Remember, you only buy if the market offers a P/R below the break-even; otherwise you rent:

Various scenario market returns.

All told, current P/R ratios imply the market having very rosy housing return assumptions going forward (e.g. abnormal returns of past 5 years continuing indefinitely). Under most plausible return scenarios, housing is overpriced in every examined market, from 10% (cheaper ones) to 40+% (more expensive ones).

(Given how high both stocks and home prices are right now, I view the 11 year — peak to peak — as most likely, which puts San Francisco at 20% overvalued and Palo Alto/Cupertino >90% overvalued.)

My own hypothesis is that the last few years of appreciation are being driven by a combination of low inventory (for whatever reason) resulting in the clearing price being set by would-be owners who see substantial inherent value in owning vs. renting, perhaps combined by a speculative feedback loop of “prices are shooting up; buy now or forever be locked out”. But that’s another post altogether. A few final thoughts for now:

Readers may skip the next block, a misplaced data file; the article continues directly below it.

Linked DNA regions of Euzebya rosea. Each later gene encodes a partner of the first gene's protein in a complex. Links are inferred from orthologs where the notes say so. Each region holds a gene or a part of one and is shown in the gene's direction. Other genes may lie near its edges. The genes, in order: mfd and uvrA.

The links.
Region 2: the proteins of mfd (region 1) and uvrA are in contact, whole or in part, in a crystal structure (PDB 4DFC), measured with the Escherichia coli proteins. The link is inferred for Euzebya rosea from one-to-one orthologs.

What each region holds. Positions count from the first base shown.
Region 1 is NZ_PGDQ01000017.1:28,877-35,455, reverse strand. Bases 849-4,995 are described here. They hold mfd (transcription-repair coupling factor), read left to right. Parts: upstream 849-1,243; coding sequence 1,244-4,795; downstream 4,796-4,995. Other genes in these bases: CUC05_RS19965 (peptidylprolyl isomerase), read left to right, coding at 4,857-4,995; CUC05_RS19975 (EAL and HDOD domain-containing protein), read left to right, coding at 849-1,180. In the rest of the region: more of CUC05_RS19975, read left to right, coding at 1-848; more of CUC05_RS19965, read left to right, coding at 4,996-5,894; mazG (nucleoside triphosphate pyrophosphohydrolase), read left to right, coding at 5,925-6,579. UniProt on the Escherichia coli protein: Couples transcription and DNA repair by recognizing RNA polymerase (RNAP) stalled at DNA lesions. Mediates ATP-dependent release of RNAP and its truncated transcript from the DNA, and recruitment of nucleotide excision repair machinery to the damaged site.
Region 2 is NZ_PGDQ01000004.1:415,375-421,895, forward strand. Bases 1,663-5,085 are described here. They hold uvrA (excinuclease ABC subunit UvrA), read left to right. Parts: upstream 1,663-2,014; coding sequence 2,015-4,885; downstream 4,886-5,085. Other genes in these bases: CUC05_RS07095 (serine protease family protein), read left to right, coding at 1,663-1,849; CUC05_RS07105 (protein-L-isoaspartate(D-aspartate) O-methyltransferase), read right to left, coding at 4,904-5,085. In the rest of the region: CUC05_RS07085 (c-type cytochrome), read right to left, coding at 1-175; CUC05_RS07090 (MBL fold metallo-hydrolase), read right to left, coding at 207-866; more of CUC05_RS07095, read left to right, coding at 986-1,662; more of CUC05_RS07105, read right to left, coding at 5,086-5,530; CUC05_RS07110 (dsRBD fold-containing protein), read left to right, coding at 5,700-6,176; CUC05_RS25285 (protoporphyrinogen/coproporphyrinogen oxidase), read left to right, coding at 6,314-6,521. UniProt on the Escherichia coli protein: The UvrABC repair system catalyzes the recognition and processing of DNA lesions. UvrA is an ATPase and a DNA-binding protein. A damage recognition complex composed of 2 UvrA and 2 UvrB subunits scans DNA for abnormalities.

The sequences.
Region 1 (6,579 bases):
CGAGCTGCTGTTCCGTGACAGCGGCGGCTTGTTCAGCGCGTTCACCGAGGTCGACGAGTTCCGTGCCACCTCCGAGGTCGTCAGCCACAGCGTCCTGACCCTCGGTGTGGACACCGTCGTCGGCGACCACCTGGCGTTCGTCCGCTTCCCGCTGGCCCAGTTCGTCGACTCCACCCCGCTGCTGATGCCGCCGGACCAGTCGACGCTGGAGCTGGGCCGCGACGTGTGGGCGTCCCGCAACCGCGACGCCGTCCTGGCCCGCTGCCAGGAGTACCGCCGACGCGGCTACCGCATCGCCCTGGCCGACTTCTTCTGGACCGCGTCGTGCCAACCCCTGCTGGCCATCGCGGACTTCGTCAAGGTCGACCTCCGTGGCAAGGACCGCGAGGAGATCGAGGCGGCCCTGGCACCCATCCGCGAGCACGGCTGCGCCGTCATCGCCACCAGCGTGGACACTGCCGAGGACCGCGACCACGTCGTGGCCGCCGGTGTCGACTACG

• If you don’t place significant value on owning over renting, it’s a poor use of funds to buy in the Bay Area at current prices. You are speculating on abnormally high returns continuing and likely will perform much better renting, placing the amount saved in alternative risky investment sources (stocks, real estate investment trusts, etc.).
  • Not only does housing have poorer returns than stocks, but under leverage, it’s also riskier. The S&P 500 might have fallen 50% in the Great Recession, but a home that falls 25% (typical numbers then) with a 20% down payment is a 125% (!) loss on the down payment.
  • Believe the tech boom is causing price surges and that this tech boom will continue? Rent and invest your savings in tech companies; for the last 5 years, while the housing market grew 10% annually, VITAX returned 20% annually; such appreciation rates have a break-even P/R of about 20.